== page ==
Over a Beer: What Exactly Are “Wilderness Values”?

Would a mountain bike ruin the Wilderness nature of this image? I don't think so. (Taken while backpacking in the Collegiate Peaks Wilderness.)
Would a mountain bike ruin the Wilderness nature of this image? I don’t think so. (Taken while backpacking in the Collegiate Peaks Wilderness.)

Editor’s Note: “Over a Beer” is a regular column written by Greg Heil. While Greg is the Editor in Chief for Singletracks.com, any opinions expressed in this column are his alone and do not necessarily represent the opinions of Singletracks.com.

Recently I was mountain biking along a bike-legal trail that bordered a Wilderness area. As I found out from talking to trail runners and backpackers along my route (it was the 4th of July weekend, and relatively busy), the portion of the Tumble Creek trail that I was riding along the Buffalo Peaks Wilderness boundary serves to complete a 15-mile loop through the Wilderness.

As I was pedaling along, I encountered a trail runner who didn’t exactly know where she was going. I offered to share my map with her, but she said that her partner knew where they were headed, but that he “doesn’t go very fast,” and couldn’t keep up with her. I found it strange, because I’m not much of a trail runner, and I could have kept her pace, but I just went on with my ride.

About 5 minutes later I came upon who I assumed to be her significant other, and I realized exactly why he couldn’t keep up. Just a few paces from the trailhead where they had started, this runner was moving slowly, because he was narrating this “Wilderness” run into a GoPro held in front of him on a selfie stick.

Yes, my friends, this foot traveler—who appeared to be about 60 years of age, so shelve the millenial jibes—was attempting to run and describe his run to, presumably, the viewers on the interwebs, while holding an electronic box on a pole.

As he prepared to enter a Wilderness area.

As I was editing this article, I decided to run a quick search on Youtube to see if I could find the video. It took me literally one search term and less than 10 seconds to find. Since this guy–named Steve Bremner–is obviously looking for publicity by posting this video public on Youtube, I decided to give it to him.

Here’s the video. You can see me, yielding the trail like a conscientious mountain biker, at 0:30-0:36, and then you can see Steve talking with his S.O. (Bekka) about our conversation at 0:39-0:57. The rest of the video goes on to show their run through the Buffalo Peaks Wilderness. Note the off-leash dog (Chewy), which is against the rules of the Buffalo Peaks Wilderness.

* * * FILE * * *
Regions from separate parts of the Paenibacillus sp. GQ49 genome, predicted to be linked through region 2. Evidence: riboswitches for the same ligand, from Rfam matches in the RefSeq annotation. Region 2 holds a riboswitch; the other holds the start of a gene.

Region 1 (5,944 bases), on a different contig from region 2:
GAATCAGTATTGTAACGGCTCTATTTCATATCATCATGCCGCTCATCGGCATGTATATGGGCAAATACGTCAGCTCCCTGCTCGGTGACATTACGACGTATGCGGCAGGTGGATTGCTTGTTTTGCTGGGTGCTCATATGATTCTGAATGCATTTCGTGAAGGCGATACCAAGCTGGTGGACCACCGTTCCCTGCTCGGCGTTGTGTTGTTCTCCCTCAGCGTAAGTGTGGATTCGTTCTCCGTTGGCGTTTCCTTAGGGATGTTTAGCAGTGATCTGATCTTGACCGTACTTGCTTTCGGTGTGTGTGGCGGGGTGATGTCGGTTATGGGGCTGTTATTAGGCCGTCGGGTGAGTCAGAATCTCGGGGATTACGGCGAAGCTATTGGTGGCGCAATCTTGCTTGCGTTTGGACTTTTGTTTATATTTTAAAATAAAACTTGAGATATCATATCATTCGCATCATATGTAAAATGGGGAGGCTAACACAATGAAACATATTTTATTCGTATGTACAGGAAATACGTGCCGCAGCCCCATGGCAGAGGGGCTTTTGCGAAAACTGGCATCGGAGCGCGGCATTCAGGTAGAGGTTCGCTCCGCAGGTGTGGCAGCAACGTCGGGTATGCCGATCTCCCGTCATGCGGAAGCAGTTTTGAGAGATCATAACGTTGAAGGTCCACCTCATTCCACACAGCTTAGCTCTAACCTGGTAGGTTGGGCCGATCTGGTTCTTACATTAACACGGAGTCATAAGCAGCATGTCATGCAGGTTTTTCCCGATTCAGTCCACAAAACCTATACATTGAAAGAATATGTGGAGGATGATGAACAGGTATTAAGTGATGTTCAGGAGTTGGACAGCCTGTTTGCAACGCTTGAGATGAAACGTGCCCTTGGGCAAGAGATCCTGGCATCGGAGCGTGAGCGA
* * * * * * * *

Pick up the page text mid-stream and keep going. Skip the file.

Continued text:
As you read the arguments levied against reversing the blanket ban on mountain bikes in Wilderness areas, one that seems to come up again and again is that bicycles somehow, someway, don’t fit in with “Wilderness values.”

I’d like to know exactly what these Wilderness values are. Do they include self reliance? Do they include pushing yourself to your physical limits? Appreciating the beauty of the world around you? Disconnecting from the hectic pace of life in our modern world? Traveling lightly and not making an impact on this planet we call home?

Or is the only actual “value”: “wheels aren’t allowed”?

Taken while backpacking in the Collegiate Peaks Wilderness.
Taken while backpacking in the Collegiate Peaks Wilderness.

This isn’t the only example of what could be considered by some to be flagrant disrespect for the values that make wilderness, Wilderness. I’ve seen hikers hiking along with music blaring from speakers built into their backpacks. And I’ve seen equestrians do the same. I’ve seen horsepacking shelters that look more akin to a 2-star hotel than a tent. I’ve seen horse trains rip apart singletrack trails, turning them into muddy trenches three feet deep.

Yet somehow mountain bikers, with their evil conglomeration of quiet, low-impact metal and plastic, are the enemy in this situation.

Somewhere along the way, I think what exactly Wilderness should stand for has been perverted. It’s been altered. It’s been changed from the original intent. And I don’t necessarily claim to have an inside line on what the original intent was, but as we move forward from this place of mis-interpretation and mal-practice, I think we have an opportunity to re-interpret the laws and the guidelines that govern Wilderness areas in a common sense way.

Do I think that that trail runner shouldn’t have been able to dictate his run into his GoPro? No, of course he’s free to do so, and I don’t want to stand in the way of his freedom, no matter how dumb I think selfie sticks are. The moral of the story is that he’s enjoying the Wilderness in a harmless, low-impact way, that’s not affecting the people or the land around him.

And the same can be said for conscientious mountain bikers.

But the idiots walking around with speakers blaring? Don’t jack up my soundscape yo!

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